lungs and a missing inhaler with a question mark over the inhaler

Being Diagnosed Asthmatic in the Late 70s Was Bad Luck!

Being diagnosed with asthma as a child is bad luck - full stop. So, this article is not going to be ranting, "I've had it worse than you." That is not the point I wish to convey here and nor do I believe it. However, I am a product of the late '70s and, personally speaking, I think I was unfortunate to be born with a respiratory condition during this period. Again, you may as well say, "Well perhaps you were lucky you were not born in the 20s with asthma." That's true, too. But as I say, I'm purely focusing on the window that I was born into and it seemed that asthma medications and treatment in the 1970s were pretty much still in their infancy.

Sleeping in an oxygen tent

My earliest memory of being in the hospital was being made to sleep in an oxygen tent every night. I was about two or three years old. It's amazing what poignant incidences make their indelible mark on the brain. I was also given a nebulizer every four hours, which I know still happens today. Although, I was also given a nebulizer to take home and use when I had bad attacks. I don't think this happens today or not as frequently. Nowadays, there is much more emphasis on prevention.

1970s asthma medications

I had mixed feelings about having to take steroids via a spoon. They came in the form of these awful bitter-tasting little white balls. I would often heave on having to take these medications. My face would blow up like a little Elvis child, but after being on this medication after a few days I would feel great. I could take deep breaths into my lungs and I couldn't believe my luck. It was fantastic. The sores on my face, arms, and legs from my eczema would totally clear too, which was double amazing!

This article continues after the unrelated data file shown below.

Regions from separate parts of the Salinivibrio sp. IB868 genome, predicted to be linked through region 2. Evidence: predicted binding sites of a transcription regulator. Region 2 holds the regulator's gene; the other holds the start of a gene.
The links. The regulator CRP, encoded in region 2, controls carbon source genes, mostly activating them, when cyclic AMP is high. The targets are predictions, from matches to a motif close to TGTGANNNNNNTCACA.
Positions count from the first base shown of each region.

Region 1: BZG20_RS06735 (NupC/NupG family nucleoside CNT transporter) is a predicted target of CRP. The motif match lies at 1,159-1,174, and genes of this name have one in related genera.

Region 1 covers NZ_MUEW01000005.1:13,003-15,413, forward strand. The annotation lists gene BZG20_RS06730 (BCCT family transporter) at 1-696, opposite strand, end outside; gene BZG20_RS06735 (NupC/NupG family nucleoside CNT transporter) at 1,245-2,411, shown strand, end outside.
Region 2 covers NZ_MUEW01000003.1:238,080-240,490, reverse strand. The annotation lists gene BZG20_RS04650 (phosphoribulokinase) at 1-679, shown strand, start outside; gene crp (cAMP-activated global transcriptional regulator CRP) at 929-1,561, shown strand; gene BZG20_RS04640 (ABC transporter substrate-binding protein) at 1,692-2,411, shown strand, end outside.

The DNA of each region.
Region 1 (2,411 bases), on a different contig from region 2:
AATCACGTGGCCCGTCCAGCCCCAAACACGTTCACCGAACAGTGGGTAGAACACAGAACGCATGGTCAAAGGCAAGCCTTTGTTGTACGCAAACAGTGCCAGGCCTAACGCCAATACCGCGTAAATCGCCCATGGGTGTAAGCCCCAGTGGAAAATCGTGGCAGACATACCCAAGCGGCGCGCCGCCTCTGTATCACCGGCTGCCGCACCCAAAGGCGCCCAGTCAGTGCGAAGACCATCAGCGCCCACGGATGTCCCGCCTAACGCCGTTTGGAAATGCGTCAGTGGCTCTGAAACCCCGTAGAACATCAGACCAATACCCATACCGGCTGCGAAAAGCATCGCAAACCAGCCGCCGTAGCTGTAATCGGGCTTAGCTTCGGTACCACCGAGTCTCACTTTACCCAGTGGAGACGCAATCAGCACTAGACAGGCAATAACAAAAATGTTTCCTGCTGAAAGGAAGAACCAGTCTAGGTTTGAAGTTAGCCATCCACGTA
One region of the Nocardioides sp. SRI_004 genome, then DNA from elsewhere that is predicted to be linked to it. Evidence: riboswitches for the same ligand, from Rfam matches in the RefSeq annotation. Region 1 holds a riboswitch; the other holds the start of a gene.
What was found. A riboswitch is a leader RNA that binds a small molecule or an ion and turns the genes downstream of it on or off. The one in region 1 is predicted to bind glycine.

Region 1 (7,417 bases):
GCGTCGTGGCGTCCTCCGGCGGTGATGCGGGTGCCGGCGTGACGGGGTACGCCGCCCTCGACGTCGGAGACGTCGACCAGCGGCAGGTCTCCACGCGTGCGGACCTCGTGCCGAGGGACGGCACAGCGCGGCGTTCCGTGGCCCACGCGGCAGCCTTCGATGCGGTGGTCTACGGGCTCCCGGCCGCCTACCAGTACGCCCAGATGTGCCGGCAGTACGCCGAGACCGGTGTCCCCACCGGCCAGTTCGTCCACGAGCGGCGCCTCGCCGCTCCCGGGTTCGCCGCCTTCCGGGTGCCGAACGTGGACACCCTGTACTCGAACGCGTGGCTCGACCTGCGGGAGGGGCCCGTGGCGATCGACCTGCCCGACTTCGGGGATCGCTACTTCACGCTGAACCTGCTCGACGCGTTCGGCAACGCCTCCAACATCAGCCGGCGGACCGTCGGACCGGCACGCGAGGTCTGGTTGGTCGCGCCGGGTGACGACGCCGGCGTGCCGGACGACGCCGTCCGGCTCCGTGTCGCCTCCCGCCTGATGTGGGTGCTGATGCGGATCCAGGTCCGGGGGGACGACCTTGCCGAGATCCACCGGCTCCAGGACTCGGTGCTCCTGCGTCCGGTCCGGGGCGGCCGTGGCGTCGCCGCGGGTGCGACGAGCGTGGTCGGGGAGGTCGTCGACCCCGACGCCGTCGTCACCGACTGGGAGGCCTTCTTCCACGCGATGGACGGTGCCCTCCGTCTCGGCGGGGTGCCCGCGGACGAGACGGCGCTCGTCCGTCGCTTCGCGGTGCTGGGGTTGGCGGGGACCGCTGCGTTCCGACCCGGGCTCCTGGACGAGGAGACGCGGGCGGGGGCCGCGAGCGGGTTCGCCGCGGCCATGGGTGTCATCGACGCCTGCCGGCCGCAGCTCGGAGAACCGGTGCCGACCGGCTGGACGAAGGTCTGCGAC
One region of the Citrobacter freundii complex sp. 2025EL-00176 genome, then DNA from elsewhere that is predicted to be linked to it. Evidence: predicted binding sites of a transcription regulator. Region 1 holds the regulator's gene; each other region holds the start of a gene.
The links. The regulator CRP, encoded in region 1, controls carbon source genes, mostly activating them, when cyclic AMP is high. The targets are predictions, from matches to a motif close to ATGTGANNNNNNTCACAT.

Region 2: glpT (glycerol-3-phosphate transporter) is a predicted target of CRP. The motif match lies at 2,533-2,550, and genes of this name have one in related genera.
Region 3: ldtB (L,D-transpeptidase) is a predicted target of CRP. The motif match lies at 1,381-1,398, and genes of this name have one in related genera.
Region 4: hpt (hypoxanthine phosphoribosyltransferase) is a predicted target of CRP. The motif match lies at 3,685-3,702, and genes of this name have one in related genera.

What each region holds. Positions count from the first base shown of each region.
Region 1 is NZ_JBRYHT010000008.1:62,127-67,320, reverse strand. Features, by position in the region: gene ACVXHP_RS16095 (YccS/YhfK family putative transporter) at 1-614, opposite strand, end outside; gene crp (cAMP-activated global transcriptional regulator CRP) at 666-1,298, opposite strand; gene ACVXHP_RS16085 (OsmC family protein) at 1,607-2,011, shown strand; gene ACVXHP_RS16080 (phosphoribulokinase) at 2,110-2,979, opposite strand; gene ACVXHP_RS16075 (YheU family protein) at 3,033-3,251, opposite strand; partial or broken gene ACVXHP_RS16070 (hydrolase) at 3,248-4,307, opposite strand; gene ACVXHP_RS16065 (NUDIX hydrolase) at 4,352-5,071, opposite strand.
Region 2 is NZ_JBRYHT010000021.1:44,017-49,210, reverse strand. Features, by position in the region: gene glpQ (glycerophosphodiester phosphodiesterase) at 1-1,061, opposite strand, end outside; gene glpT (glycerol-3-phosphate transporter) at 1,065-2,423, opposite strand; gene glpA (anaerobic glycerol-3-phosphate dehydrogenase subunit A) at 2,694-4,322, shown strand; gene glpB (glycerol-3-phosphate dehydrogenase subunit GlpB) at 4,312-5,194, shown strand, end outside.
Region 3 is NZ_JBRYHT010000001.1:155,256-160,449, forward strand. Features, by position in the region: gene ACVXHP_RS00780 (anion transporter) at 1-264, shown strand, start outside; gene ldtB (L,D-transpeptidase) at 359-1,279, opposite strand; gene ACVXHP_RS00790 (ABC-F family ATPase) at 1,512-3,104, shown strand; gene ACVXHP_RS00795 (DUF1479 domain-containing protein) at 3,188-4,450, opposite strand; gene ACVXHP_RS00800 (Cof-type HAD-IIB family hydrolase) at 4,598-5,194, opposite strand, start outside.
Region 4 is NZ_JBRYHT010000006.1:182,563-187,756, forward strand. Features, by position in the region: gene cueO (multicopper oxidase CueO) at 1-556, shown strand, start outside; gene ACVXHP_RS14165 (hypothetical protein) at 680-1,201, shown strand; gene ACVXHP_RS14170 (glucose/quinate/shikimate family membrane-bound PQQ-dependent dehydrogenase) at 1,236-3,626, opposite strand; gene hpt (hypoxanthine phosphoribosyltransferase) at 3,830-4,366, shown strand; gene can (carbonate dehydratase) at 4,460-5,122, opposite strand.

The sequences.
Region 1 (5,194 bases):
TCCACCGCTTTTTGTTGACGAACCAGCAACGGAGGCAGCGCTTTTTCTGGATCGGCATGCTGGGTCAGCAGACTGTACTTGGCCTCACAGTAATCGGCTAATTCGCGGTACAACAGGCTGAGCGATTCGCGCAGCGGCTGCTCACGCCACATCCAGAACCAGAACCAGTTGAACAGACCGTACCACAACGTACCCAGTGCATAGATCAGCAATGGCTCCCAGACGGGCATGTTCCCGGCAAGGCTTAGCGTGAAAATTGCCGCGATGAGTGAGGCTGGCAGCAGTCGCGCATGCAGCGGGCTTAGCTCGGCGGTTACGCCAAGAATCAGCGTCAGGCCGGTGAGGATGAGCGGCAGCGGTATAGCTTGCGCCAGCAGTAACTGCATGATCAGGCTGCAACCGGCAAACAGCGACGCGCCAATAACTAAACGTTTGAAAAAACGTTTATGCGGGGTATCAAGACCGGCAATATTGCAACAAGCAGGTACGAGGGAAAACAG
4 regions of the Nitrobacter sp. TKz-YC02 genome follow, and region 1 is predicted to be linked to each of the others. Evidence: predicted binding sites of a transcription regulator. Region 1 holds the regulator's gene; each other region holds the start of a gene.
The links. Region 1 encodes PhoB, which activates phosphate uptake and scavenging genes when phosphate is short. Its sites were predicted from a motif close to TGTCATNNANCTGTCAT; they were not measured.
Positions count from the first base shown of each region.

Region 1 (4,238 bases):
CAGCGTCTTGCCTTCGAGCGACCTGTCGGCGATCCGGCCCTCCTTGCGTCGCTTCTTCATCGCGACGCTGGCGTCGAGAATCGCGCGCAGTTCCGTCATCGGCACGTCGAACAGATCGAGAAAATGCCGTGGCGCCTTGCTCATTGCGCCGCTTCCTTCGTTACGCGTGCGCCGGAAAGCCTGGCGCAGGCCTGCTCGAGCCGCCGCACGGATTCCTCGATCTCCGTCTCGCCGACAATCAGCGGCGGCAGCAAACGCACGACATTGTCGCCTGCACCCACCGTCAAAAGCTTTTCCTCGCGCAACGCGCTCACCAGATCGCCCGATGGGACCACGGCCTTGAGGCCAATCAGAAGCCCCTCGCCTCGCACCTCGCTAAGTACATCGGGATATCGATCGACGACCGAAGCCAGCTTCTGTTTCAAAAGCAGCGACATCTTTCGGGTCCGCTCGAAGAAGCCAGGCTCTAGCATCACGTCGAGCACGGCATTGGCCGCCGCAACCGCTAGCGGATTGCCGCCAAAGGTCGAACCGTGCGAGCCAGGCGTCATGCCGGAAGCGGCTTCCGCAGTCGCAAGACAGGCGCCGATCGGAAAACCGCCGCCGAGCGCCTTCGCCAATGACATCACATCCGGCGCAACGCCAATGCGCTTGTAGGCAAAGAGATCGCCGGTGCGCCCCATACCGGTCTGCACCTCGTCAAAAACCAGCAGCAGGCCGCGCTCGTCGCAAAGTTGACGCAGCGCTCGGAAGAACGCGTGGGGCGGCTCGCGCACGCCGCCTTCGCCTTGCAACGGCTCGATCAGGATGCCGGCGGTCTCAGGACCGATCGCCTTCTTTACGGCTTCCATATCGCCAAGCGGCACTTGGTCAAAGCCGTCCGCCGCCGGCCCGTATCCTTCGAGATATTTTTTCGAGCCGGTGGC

The typical asthma medications that I went onto use as a child growing into adulthood was Ventolin and Becotide inhalers (reliever and preventer). I was also on a drug called Uniphyllin, which was a drug that would help keep the airways open during the night in order to help me to sleep. Then, for bad days, I would go to the cupboard where my nebulizer and prednisolone was, and those were the meds that would help me back on my feet.

How they affected me

Due to my heavy steroid intake as a child, it inevitably caused other problems. One of them being that my height was stunted as a child. I plan on talking about this in a future article, but I will forever be grateful for the action my parents took in the late 1980s to ensure my well-being for the future.

I also felt that my immune system suffered somewhat. I would become ill frequently and still do to this day. Chest infections, throat infections, eye infections. On reflection, it feels like my generation of asthmatic kids and obviously generations before were like the guinea pigs. Someone had to be, didn't they?!

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